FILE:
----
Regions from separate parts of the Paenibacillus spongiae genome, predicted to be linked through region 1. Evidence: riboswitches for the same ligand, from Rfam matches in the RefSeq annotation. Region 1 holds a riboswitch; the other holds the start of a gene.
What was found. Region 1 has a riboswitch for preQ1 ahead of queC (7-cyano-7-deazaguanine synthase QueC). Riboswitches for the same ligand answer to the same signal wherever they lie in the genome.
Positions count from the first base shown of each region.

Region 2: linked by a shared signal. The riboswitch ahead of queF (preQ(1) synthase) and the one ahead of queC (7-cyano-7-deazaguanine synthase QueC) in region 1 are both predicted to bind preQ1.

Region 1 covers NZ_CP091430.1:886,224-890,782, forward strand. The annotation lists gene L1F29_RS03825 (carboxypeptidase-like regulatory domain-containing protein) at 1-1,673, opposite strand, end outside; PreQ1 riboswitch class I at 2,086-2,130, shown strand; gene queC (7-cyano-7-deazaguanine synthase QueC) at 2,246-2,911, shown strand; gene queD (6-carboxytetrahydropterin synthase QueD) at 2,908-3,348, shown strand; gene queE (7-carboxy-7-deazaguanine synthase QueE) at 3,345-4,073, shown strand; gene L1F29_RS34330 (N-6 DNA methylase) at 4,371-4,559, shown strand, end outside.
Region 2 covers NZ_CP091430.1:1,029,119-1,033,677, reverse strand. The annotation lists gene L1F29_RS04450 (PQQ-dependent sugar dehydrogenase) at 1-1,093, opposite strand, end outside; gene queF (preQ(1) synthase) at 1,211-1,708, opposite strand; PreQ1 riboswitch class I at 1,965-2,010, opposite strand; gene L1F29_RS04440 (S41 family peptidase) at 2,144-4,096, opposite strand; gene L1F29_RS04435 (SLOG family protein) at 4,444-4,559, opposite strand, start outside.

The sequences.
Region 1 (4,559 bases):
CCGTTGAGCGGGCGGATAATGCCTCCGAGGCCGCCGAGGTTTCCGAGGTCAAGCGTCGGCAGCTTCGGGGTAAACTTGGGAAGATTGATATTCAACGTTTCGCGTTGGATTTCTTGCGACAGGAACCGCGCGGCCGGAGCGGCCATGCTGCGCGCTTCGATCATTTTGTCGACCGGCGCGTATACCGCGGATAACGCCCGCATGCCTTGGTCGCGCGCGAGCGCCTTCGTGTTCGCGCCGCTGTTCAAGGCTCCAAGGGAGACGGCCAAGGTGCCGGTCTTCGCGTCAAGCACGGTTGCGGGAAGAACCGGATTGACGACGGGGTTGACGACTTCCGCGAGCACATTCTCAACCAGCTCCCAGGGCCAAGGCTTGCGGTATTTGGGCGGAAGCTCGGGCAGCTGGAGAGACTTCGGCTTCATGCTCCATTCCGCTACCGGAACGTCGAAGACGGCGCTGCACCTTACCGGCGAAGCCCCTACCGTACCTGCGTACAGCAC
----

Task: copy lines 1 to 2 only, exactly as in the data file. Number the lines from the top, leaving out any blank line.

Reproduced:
Regions from separate parts of the Paenibacillus spongiae genome, predicted to be linked through region 1. Evidence: riboswitches for the same ligand, from Rfam matches in the RefSeq annotation. Region 1 holds a riboswitch; the other holds the start of a gene.
What was found. Region 1 has a riboswitch for preQ1 ahead of queC (7-cyano-7-deazaguanine synthase QueC). Riboswitches for the same ligand answer to the same signal wherever they lie in the genome.